China to spend US$2.6b on land consolidation this year

Updated: 2007-06-21 10:03
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China will spend 20 billion yuan (US$2.6 billion) on land consolidation this year, a senior official with the Ministry of Land and Resources (MLR) said on Wednesday.

Wang Shiyuan, vice minister of the MLR, said the doubling of fees on newly-added construction land had helped provide increased funding for land consolidation.

Land consolidation refers to the rational use of land, particularly to restructure agriculture. Parcels of land are consolidated to provide larger holdings. Land consolidation projects typically also include the construction of irrigation and drainage infrastructure to improve water management, the construction of new roads, land leveling, soil improvement measures, changes to land use and village renewal.

China doubled the land use fee on new construction projects in November 2006 amid efforts to tighten land control and cool down investment in the real estate sector.

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China to spend US$2.6b on land consolidation this year 
China to conserve 120m hectares of arable land till 2020

China will strive to add 25 million mu (1.7 million hectares) of arable land through land consolidation by 2020, Wang said at a seminar held in Chengdu, capital of Southwest China's Sichuan Province.

Around 200 million mu (13.3 million hectares) has the potential to be converted to arable land through land consolidation, but more than half of this land is located in drought-hit northwestern regions and hard to cultivate, Wang noted.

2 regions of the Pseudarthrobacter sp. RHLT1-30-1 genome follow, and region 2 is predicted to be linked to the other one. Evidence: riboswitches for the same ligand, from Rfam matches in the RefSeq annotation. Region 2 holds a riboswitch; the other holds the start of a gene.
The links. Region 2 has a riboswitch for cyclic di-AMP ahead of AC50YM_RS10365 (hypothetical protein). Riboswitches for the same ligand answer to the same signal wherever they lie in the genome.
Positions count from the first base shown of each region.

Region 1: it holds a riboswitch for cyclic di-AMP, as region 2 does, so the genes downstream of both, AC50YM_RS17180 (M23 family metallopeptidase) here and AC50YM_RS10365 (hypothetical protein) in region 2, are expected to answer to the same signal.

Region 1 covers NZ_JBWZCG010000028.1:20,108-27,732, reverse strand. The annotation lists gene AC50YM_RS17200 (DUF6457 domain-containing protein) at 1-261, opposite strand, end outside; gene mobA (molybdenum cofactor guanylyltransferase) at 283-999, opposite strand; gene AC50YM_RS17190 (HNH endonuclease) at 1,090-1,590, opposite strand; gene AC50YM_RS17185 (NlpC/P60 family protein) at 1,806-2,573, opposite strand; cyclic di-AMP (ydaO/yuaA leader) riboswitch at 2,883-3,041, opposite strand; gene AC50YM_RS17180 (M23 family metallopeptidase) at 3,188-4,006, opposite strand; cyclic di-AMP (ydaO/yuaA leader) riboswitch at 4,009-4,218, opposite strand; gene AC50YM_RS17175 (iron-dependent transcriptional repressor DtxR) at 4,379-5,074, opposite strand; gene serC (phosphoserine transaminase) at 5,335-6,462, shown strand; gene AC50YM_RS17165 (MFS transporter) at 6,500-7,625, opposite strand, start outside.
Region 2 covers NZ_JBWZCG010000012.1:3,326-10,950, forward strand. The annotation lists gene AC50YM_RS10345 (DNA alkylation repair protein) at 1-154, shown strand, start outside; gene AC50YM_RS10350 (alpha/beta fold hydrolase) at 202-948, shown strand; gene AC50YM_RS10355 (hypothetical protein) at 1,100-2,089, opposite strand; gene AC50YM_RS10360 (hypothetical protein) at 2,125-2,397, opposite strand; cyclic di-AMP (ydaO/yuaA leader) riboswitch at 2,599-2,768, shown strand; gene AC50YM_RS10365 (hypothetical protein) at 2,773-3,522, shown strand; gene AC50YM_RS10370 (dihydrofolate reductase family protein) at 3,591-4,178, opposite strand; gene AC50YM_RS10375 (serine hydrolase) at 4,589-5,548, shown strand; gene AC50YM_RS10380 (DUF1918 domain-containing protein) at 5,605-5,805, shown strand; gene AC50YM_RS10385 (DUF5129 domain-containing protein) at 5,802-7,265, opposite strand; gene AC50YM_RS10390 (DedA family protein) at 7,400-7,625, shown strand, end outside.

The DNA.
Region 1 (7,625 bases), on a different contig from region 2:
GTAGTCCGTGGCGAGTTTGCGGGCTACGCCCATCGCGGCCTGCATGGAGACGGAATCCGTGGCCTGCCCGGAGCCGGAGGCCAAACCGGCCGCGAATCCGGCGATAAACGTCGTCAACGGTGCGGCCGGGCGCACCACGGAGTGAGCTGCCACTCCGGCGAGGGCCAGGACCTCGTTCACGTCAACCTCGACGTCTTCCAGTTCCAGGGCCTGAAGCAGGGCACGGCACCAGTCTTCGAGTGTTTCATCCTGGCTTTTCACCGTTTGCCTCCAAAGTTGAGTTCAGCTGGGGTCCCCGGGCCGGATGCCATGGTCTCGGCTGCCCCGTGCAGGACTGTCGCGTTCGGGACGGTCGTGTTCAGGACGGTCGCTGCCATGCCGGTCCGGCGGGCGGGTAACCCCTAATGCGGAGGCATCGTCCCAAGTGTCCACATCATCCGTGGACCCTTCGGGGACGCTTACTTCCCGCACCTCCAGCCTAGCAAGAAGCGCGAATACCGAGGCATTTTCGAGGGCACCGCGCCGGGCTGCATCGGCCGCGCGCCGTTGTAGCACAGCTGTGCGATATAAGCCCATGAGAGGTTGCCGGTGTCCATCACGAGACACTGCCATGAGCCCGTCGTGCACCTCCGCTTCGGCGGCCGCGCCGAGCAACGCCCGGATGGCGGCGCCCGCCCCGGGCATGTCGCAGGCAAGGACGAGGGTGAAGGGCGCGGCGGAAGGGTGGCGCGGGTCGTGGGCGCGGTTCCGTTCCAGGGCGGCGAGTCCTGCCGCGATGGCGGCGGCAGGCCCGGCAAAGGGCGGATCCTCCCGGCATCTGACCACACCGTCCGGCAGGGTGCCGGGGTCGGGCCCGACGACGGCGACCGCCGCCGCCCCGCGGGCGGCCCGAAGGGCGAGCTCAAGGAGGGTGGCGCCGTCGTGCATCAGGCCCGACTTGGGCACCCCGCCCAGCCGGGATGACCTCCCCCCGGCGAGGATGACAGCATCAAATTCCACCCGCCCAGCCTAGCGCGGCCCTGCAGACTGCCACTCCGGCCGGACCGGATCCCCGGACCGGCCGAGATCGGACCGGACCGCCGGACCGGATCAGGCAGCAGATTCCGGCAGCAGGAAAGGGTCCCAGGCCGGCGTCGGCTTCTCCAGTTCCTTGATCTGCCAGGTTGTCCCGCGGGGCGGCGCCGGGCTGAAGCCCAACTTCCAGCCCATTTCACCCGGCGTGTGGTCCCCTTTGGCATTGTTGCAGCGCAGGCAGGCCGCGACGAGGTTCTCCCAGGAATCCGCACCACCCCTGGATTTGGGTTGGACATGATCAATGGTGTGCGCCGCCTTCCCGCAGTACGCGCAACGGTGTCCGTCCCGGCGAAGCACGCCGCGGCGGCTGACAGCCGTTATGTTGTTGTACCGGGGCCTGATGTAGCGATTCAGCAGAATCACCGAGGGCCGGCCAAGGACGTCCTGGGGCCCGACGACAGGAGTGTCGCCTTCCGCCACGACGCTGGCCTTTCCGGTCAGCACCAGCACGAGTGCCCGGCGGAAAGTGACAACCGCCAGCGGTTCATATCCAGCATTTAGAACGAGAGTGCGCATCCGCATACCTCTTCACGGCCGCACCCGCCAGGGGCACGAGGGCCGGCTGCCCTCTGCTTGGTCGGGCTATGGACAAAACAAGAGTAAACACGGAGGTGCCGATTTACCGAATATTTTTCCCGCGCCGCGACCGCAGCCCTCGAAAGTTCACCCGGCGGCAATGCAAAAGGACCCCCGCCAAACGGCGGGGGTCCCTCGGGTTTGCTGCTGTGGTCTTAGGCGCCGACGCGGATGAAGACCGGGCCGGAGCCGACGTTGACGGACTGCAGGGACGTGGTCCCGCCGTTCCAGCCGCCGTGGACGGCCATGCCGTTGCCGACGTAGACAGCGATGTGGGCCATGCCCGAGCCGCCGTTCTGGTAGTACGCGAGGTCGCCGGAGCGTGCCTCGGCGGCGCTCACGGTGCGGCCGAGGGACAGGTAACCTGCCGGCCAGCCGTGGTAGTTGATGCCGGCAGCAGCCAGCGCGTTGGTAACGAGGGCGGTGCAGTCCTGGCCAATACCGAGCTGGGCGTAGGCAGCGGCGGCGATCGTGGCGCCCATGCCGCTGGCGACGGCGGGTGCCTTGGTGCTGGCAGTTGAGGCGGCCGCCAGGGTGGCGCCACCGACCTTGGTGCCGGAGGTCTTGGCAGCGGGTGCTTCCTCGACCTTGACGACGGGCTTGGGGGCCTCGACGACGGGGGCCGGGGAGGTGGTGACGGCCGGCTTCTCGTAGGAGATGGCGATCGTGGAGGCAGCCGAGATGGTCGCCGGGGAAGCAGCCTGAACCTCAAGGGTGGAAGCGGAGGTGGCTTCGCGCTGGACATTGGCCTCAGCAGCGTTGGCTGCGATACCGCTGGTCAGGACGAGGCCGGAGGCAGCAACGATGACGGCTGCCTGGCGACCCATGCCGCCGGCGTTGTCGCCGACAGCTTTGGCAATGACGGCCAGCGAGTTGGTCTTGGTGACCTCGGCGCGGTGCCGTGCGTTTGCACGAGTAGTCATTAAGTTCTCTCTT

But he said that land consolidation projects were likely to be successful for at least 83 million mu (5.5 million hectares).

China is keen to retain no less than 1.8 billion mu (120 million hectares) of farmland to ensure food safety for its 1.3 billion population, he said.

This is critically important to China because massive urbanization and construction are swallowing up huge stretches of arable land, the deputy minister said.

China had managed to add 35.25 million mu (2.4 million hectares) of arable land between 1999 and 2006, of which 12.7 million mu came from land consolidation projects, Wang said.

He noted that, over the past seven years, the amount of newly-added arable land has proved to be greater than the land made available for construction projects.

Land consolidation was first initiated in Europe in the Middle Ages.